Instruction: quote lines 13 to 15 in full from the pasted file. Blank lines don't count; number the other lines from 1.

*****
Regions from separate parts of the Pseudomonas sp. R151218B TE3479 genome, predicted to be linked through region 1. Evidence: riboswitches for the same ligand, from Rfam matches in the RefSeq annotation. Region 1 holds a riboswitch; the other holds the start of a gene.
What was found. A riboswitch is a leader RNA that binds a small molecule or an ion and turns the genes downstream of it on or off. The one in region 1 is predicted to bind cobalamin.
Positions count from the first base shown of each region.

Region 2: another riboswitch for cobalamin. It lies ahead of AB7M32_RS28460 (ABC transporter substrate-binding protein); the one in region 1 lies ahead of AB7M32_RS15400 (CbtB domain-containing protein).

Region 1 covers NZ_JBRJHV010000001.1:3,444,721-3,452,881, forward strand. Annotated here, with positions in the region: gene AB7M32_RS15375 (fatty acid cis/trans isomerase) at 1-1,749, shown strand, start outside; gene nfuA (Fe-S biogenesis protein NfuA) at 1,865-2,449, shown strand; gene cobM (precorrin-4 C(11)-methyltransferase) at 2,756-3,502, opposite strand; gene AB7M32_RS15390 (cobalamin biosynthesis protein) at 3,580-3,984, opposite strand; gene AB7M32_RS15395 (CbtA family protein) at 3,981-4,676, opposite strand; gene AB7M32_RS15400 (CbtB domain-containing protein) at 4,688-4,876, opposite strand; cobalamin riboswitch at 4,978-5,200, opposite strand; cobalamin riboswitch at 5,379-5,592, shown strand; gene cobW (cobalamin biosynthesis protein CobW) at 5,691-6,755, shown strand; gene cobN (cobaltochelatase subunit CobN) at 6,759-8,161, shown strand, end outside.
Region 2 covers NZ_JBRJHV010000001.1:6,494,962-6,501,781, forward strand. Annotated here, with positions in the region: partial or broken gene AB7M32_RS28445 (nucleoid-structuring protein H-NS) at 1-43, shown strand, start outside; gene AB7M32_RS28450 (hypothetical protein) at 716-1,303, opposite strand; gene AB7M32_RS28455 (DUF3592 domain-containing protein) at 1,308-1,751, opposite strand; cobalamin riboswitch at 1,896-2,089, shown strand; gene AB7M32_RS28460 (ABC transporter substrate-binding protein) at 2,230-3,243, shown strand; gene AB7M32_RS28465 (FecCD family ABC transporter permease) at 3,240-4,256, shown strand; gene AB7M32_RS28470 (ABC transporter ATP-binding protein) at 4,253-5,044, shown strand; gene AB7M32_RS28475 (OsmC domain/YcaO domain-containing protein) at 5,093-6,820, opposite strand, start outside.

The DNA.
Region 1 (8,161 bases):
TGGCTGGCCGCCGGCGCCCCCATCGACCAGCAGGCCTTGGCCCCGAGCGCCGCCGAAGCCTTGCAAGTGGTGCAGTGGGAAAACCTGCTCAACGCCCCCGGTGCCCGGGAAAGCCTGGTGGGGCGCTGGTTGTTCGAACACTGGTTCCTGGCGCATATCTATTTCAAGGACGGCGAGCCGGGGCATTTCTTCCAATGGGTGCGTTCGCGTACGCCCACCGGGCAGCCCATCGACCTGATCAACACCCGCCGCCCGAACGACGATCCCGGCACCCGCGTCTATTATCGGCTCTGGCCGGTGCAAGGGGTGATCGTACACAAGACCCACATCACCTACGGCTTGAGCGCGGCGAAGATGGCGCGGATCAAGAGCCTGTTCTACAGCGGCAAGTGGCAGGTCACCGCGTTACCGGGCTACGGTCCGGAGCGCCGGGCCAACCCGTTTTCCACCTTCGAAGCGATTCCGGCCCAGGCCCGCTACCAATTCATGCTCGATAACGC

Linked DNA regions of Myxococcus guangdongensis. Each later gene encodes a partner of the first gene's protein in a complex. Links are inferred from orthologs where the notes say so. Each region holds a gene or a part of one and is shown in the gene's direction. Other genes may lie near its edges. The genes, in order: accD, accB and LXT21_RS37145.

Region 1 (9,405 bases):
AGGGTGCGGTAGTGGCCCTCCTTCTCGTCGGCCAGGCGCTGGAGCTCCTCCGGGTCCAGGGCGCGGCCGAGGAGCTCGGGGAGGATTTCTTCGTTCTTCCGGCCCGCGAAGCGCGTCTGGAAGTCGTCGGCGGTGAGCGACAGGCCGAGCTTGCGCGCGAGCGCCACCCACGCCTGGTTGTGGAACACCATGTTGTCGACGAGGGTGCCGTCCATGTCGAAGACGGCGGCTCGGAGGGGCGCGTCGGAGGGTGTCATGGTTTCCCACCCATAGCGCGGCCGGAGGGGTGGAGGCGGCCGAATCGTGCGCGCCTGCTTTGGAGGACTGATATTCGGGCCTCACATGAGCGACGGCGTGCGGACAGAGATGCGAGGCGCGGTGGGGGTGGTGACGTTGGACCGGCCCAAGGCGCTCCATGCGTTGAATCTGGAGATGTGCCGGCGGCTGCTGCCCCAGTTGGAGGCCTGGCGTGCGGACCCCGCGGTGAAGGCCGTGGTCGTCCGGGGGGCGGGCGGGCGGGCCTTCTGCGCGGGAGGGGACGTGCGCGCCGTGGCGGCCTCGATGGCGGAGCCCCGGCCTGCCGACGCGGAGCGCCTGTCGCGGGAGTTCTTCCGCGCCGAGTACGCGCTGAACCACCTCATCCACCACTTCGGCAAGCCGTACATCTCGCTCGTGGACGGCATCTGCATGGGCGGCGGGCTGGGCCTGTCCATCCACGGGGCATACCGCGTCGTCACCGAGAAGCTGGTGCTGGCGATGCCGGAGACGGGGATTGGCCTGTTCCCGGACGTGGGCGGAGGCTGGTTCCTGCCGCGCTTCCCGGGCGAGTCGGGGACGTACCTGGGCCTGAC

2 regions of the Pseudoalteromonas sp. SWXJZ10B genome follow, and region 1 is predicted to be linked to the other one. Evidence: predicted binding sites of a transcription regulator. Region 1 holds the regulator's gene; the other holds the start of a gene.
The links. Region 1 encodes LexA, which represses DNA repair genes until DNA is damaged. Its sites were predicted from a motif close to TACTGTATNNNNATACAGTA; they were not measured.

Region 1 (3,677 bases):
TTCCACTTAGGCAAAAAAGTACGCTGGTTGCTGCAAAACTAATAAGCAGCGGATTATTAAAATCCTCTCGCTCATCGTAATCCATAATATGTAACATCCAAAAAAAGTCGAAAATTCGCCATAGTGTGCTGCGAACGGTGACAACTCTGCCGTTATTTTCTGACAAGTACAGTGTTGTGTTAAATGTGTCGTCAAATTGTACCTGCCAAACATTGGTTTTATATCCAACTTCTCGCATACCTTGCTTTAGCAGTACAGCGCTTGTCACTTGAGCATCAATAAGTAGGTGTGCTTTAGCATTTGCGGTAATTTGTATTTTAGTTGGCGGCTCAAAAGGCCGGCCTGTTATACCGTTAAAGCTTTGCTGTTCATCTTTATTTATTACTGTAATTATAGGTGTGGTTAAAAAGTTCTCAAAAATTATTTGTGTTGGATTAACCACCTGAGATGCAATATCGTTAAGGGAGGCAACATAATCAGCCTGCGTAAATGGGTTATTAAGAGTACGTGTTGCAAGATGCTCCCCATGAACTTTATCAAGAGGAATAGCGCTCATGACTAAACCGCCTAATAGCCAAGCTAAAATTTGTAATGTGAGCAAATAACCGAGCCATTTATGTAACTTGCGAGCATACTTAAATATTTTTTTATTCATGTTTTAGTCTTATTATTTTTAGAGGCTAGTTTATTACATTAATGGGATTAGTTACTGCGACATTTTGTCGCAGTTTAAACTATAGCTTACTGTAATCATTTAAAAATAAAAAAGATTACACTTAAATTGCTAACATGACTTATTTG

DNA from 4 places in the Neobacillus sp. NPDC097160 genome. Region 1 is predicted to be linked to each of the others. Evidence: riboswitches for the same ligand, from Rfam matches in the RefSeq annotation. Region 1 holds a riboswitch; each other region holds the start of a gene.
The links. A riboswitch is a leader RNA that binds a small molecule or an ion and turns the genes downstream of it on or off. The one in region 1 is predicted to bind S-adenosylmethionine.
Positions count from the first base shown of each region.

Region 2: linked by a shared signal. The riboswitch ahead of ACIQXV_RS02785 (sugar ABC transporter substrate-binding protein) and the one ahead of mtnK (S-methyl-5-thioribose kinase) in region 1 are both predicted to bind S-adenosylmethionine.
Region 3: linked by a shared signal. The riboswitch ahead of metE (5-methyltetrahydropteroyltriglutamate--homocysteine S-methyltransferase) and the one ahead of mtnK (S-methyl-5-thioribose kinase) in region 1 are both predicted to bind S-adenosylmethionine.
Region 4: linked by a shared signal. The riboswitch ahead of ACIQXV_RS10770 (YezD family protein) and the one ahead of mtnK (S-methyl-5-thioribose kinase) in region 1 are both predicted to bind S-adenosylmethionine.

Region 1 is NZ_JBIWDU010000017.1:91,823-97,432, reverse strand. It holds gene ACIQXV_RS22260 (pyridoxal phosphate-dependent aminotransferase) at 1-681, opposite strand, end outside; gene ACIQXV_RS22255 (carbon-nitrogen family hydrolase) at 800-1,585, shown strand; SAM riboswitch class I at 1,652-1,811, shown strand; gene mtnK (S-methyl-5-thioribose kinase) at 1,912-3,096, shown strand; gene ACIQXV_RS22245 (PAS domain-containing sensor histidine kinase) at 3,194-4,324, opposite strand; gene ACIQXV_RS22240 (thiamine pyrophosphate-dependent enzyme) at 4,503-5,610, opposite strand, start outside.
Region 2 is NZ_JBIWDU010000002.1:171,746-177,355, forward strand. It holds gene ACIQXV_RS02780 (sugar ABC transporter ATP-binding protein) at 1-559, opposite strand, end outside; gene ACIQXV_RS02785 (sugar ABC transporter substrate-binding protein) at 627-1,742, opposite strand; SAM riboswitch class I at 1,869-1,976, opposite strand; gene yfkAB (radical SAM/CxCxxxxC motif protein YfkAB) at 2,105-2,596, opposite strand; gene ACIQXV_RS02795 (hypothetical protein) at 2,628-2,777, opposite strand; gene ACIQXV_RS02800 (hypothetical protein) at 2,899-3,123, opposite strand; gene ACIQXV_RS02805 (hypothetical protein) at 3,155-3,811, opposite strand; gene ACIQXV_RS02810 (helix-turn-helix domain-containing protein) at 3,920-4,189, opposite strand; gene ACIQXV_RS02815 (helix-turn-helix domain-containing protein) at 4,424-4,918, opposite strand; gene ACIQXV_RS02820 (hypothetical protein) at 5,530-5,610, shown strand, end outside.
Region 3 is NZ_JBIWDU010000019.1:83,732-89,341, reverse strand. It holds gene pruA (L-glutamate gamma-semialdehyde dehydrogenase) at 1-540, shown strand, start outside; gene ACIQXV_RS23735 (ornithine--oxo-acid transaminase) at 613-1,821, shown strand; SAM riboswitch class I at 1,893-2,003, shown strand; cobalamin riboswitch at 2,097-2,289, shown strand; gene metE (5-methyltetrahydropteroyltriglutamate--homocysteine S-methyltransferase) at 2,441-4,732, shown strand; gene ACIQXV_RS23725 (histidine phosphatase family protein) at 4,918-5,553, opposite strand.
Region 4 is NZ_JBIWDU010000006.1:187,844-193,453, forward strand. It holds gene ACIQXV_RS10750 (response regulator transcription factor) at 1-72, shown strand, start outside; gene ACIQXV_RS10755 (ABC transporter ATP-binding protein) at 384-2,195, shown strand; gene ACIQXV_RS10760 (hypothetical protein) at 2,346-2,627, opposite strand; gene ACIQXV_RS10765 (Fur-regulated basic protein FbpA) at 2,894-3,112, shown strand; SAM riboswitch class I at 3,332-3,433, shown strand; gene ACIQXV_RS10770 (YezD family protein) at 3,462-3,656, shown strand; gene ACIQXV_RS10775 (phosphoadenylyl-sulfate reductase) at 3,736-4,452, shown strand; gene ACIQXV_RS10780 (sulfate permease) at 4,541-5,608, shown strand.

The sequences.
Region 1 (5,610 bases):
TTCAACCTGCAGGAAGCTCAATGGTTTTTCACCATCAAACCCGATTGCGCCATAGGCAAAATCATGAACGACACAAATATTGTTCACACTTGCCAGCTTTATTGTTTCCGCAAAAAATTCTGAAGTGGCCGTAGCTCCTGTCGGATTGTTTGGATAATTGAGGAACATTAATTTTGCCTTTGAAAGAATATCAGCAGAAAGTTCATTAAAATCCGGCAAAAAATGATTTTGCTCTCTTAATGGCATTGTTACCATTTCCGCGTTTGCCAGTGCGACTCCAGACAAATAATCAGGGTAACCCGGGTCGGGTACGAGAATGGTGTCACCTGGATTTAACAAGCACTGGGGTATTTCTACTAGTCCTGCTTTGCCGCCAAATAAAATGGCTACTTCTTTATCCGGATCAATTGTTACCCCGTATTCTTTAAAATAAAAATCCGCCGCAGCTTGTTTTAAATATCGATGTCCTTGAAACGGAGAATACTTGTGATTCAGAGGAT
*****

2 regions of the Pseudoalteromonas sp. SWXJZ10B genome follow, and region 1 is predicted to be linked to the other one. Evidence: predicted binding sites of a transcription regulator. Region 1 holds the regulator's gene; the other holds the start of a gene.
The links. Region 1 encodes LexA, which represses DNA repair genes until DNA is damaged. Its sites were predicted from a motif close to TACTGTATNNNNATACAGTA; they were not measured.

Region 1 (3,677 bases):